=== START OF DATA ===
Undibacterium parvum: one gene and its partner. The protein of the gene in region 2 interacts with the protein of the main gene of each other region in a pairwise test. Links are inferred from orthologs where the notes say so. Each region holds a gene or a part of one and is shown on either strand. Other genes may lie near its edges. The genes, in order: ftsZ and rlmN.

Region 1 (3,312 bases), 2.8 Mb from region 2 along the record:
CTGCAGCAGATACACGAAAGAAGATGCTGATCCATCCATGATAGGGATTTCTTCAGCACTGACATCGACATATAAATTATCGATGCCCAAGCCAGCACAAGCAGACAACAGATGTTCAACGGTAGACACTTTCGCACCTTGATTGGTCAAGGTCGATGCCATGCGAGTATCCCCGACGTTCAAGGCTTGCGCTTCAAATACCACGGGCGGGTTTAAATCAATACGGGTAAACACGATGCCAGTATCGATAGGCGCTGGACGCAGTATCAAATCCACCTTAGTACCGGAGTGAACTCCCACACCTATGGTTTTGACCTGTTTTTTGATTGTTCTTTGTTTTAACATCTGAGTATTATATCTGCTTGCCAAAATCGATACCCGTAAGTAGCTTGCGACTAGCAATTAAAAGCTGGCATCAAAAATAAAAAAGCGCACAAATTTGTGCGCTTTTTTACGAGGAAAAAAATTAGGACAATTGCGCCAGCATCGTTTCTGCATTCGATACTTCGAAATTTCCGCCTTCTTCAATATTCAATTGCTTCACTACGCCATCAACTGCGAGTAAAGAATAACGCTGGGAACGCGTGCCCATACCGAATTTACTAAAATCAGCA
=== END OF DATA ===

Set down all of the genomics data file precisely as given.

Undibacterium parvum: one gene and its partner. The protein of the gene in region 2 interacts with the protein of the main gene of each other region in a pairwise test. Links are inferred from orthologs where the notes say so. Each region holds a gene or a part of one and is shown on either strand. Other genes may lie near its edges. The genes, in order: ftsZ and rlmN.

Region 1 (3,312 bases), 2.8 Mb from region 2 along the record:
CTGCAGCAGATACACGAAAGAAGATGCTGATCCATCCATGATAGGGATTTCTTCAGCACTGACATCGACATATAAATTATCGATGCCCAAGCCAGCACAAGCAGACAACAGATGTTCAACGGTAGACACTTTCGCACCTTGATTGGTCAAGGTCGATGCCATGCGAGTATCCCCGACGTTCAAGGCTTGCGCTTCAAATACCACGGGCGGGTTTAAATCAATACGGGTAAACACGATGCCAGTATCGATAGGCGCTGGACGCAGTATCAAATCCACCTTAGTACCGGAGTGAACTCCCACACCTATGGTTTTGACCTGTTTTTTGATTGTTCTTTGTTTTAACATCTGAGTATTATATCTGCTTGCCAAAATCGATACCCGTAAGTAGCTTGCGACTAGCAATTAAAAGCTGGCATCAAAAATAAAAAAGCGCACAAATTTGTGCGCTTTTTTACGAGGAAAAAAATTAGGACAATTGCGCCAGCATCGTTTCTGCATTCGATACTTCGAAATTTCCGCCTTCTTCAATATTCAATTGCTTCACTACGCCATCAACTGCGAGTAAAGAATAACGCTGGGAACGCGTGCCCATACCGAATTTACTAAAATCAGCA